If you’re feeling lost in your own city, whether you live abroad, in a new city in your own country, or in the house you grew up in, I encourage you to go experience something new.  Go hiking in the nearby, unexplored forest.  Go try that restaurant that you’ve always said you’d like to visit, but haven’t gotten around to yet.  Go to a park you’ve walked through a million times, sit on a bench, and take in the surroundings.  No matter where you are, there is something magical to be found, whether it’s in the gorgeous rooftops, surrounding nature, or in the people that inhabit the place.  I’ve said it before, and I’m sure that I’ll say it again, I will no longer take this place or this opportunity for granted.  And I hope that you don’t either- every place you visit, everywhere you live, you will leave a part of your heart there, so you might as well get to know it well enough so that it leaves a part of its soul with you, too.

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Diaries of an Expat: A Year in Review

Diaries of an Expat: A Year in Review

It’s been just over a year since I moved to Prague to start my new career and life as an expat, and I’m just now returning from my first trip home.  Being away from home for over a year has been incredibly challenging, but has also been one of the most rewarding things I’ve done thus far.  Even with my little travel habit [sarcasm], if you’d asked me 2 or 3 years ago if I thought I’d be semi-permanently living abroad, fully employed, and traveling all over Europe (and the world) for work, I would have told you that I thought you were crazy.  Even crazier if you’d told me this would all be happening in the Czech Republic, a country I had only visited once and spoke so little of the language it was nearly negative comprehension.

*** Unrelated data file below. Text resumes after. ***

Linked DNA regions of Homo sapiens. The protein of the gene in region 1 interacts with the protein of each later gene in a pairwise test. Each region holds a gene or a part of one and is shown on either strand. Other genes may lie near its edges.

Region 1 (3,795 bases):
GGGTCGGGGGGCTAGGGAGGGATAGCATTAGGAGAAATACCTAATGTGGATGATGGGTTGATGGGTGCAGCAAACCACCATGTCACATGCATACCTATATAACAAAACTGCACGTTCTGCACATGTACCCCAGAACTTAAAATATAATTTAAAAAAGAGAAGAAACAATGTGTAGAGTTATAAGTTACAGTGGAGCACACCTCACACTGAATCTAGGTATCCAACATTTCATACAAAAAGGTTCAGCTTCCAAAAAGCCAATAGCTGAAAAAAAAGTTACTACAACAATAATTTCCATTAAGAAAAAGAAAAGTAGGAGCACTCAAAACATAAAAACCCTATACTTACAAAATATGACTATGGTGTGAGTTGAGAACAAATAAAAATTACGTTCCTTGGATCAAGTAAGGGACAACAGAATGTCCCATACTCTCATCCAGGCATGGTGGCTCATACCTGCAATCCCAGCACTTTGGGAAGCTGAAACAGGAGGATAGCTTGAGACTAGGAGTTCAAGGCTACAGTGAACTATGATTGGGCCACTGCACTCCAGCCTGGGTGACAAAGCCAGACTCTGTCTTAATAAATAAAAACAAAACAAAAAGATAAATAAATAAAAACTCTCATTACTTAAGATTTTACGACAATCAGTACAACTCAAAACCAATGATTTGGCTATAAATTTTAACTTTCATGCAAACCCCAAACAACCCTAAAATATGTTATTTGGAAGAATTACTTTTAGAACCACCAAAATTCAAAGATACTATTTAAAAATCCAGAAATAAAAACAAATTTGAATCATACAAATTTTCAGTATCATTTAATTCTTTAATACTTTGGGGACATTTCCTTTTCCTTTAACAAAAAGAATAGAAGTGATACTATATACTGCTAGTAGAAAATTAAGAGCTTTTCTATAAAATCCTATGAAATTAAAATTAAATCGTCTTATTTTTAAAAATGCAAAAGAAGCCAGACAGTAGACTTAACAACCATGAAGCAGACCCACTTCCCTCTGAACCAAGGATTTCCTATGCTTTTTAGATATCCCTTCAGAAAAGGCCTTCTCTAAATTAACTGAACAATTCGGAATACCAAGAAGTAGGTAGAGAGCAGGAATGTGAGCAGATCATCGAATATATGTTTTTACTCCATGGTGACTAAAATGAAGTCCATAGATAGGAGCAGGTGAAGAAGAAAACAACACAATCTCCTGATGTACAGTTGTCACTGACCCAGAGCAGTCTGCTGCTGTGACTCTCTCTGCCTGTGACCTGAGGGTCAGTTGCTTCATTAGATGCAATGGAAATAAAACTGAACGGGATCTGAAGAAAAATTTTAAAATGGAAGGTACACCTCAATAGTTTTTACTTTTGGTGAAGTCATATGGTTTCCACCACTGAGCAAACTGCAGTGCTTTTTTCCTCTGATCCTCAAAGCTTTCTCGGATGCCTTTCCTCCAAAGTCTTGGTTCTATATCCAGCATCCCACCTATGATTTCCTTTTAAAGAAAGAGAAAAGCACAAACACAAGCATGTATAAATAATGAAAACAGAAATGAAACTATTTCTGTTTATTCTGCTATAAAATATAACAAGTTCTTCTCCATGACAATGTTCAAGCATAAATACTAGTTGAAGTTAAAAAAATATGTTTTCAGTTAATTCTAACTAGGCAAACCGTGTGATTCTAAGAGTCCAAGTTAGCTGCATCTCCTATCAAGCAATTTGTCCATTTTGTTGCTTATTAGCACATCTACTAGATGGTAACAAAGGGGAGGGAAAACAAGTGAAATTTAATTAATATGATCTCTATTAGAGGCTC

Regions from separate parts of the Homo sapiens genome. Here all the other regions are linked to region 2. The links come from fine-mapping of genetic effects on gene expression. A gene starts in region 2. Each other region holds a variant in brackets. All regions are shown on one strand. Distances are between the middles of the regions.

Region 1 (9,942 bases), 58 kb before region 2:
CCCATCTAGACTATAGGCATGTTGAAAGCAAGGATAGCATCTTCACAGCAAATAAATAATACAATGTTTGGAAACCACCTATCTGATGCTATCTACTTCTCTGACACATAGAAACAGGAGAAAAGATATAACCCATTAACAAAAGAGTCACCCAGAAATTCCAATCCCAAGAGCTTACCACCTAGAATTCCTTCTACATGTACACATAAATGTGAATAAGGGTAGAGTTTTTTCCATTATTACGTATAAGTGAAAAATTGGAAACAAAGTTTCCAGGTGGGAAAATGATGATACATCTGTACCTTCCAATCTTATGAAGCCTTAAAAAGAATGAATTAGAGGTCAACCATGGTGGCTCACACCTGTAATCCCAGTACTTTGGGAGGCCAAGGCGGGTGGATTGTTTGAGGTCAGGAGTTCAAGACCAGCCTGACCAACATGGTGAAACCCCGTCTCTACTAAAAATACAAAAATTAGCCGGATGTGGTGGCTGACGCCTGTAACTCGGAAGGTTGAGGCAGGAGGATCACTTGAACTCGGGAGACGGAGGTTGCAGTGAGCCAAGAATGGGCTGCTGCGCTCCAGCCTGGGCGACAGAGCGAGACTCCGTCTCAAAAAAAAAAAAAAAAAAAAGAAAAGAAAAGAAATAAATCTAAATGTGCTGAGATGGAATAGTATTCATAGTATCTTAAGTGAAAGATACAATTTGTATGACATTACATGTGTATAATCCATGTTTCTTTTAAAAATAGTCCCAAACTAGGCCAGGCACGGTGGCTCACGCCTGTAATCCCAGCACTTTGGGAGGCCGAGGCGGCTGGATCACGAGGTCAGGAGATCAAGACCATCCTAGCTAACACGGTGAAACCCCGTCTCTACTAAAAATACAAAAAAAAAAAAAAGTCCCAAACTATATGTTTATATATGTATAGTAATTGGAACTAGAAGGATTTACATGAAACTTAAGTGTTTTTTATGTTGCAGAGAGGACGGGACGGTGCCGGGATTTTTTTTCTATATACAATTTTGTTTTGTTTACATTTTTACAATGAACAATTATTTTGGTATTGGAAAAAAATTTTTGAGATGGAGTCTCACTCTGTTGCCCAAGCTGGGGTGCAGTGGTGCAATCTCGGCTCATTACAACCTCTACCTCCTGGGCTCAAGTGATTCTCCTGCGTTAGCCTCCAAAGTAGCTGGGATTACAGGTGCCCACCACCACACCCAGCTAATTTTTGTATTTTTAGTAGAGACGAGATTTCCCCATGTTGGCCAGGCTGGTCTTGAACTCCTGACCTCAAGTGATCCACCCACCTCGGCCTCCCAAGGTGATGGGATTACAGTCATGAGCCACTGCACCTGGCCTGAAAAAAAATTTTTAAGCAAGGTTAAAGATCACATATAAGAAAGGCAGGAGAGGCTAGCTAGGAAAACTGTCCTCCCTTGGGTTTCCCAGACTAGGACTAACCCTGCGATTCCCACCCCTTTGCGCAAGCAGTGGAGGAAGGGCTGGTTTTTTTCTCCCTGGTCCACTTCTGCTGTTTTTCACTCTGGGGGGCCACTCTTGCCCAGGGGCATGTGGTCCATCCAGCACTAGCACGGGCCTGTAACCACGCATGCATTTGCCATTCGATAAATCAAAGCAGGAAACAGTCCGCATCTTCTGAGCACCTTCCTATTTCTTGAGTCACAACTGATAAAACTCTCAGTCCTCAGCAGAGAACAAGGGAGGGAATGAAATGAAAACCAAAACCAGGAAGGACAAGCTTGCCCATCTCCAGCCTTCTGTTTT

But, here I am.  I live in Prague, I occasionally speak Czech, and I’ve even been successful in making some pretty great Czech (and non-Czech) friends.  So although I’m not big into the resolution thing, I think this might be an appropriate time to review my year, and make some goals for the next.  After all, I have another year in Prague to contend with!